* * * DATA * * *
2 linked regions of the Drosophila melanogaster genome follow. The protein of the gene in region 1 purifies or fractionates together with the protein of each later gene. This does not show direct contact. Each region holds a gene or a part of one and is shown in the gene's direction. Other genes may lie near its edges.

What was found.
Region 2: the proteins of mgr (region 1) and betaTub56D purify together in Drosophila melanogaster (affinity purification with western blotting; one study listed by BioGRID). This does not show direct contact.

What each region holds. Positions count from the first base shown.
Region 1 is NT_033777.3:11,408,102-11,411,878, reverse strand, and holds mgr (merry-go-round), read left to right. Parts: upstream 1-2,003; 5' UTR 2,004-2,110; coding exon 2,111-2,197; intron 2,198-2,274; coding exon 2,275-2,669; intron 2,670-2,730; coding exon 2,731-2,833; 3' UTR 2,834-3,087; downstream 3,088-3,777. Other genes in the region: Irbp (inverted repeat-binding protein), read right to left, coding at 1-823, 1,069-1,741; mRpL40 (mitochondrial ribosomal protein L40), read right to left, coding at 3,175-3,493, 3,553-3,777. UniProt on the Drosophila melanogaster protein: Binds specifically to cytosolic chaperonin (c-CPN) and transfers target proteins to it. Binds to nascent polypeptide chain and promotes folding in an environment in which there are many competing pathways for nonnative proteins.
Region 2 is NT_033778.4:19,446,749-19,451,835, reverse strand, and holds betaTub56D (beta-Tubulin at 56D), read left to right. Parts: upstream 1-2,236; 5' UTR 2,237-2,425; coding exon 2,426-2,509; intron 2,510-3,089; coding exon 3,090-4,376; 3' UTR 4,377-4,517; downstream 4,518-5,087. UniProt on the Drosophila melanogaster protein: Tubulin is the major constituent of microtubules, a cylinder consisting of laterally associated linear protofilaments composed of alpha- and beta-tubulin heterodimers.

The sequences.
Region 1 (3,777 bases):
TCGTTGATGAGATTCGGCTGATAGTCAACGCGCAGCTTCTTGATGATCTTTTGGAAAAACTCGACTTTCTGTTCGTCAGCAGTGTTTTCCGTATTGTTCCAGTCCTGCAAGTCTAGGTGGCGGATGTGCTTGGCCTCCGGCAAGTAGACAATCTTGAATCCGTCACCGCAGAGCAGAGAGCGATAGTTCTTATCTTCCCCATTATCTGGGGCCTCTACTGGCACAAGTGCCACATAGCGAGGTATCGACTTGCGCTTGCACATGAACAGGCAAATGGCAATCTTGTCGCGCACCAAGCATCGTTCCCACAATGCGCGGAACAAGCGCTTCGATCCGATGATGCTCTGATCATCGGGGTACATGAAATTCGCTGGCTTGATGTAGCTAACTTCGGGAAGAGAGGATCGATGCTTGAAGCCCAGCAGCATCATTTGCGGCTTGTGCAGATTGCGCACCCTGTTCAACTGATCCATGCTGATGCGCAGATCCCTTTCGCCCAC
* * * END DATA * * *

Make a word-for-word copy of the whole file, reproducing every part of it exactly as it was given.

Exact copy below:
2 linked regions of the Drosophila melanogaster genome follow. The protein of the gene in region 1 purifies or fractionates together with the protein of each later gene. This does not show direct contact. Each region holds a gene or a part of one and is shown in the gene's direction. Other genes may lie near its edges.

What was found.
Region 2: the proteins of mgr (region 1) and betaTub56D purify together in Drosophila melanogaster (affinity purification with western blotting; one study listed by BioGRID). This does not show direct contact.

What each region holds. Positions count from the first base shown.
Region 1 is NT_033777.3:11,408,102-11,411,878, reverse strand, and holds mgr (merry-go-round), read left to right. Parts: upstream 1-2,003; 5' UTR 2,004-2,110; coding exon 2,111-2,197; intron 2,198-2,274; coding exon 2,275-2,669; intron 2,670-2,730; coding exon 2,731-2,833; 3' UTR 2,834-3,087; downstream 3,088-3,777. Other genes in the region: Irbp (inverted repeat-binding protein), read right to left, coding at 1-823, 1,069-1,741; mRpL40 (mitochondrial ribosomal protein L40), read right to left, coding at 3,175-3,493, 3,553-3,777. UniProt on the Drosophila melanogaster protein: Binds specifically to cytosolic chaperonin (c-CPN) and transfers target proteins to it. Binds to nascent polypeptide chain and promotes folding in an environment in which there are many competing pathways for nonnative proteins.
Region 2 is NT_033778.4:19,446,749-19,451,835, reverse strand, and holds betaTub56D (beta-Tubulin at 56D), read left to right. Parts: upstream 1-2,236; 5' UTR 2,237-2,425; coding exon 2,426-2,509; intron 2,510-3,089; coding exon 3,090-4,376; 3' UTR 4,377-4,517; downstream 4,518-5,087. UniProt on the Drosophila melanogaster protein: Tubulin is the major constituent of microtubules, a cylinder consisting of laterally associated linear protofilaments composed of alpha- and beta-tubulin heterodimers.

The sequences.
Region 1 (3,777 bases):
TCGTTGATGAGATTCGGCTGATAGTCAACGCGCAGCTTCTTGATGATCTTTTGGAAAAACTCGACTTTCTGTTCGTCAGCAGTGTTTTCCGTATTGTTCCAGTCCTGCAAGTCTAGGTGGCGGATGTGCTTGGCCTCCGGCAAGTAGACAATCTTGAATCCGTCACCGCAGAGCAGAGAGCGATAGTTCTTATCTTCCCCATTATCTGGGGCCTCTACTGGCACAAGTGCCACATAGCGAGGTATCGACTTGCGCTTGCACATGAACAGGCAAATGGCAATCTTGTCGCGCACCAAGCATCGTTCCCACAATGCGCGGAACAAGCGCTTCGATCCGATGATGCTCTGATCATCGGGGTACATGAAATTCGCTGGCTTGATGTAGCTAACTTCGGGAAGAGAGGATCGATGCTTGAAGCCCAGCAGCATCATTTGCGGCTTGTGCAGATTGCGCACCCTGTTCAACTGATCCATGCTGATGCGCAGATCCCTTTCGCCCAC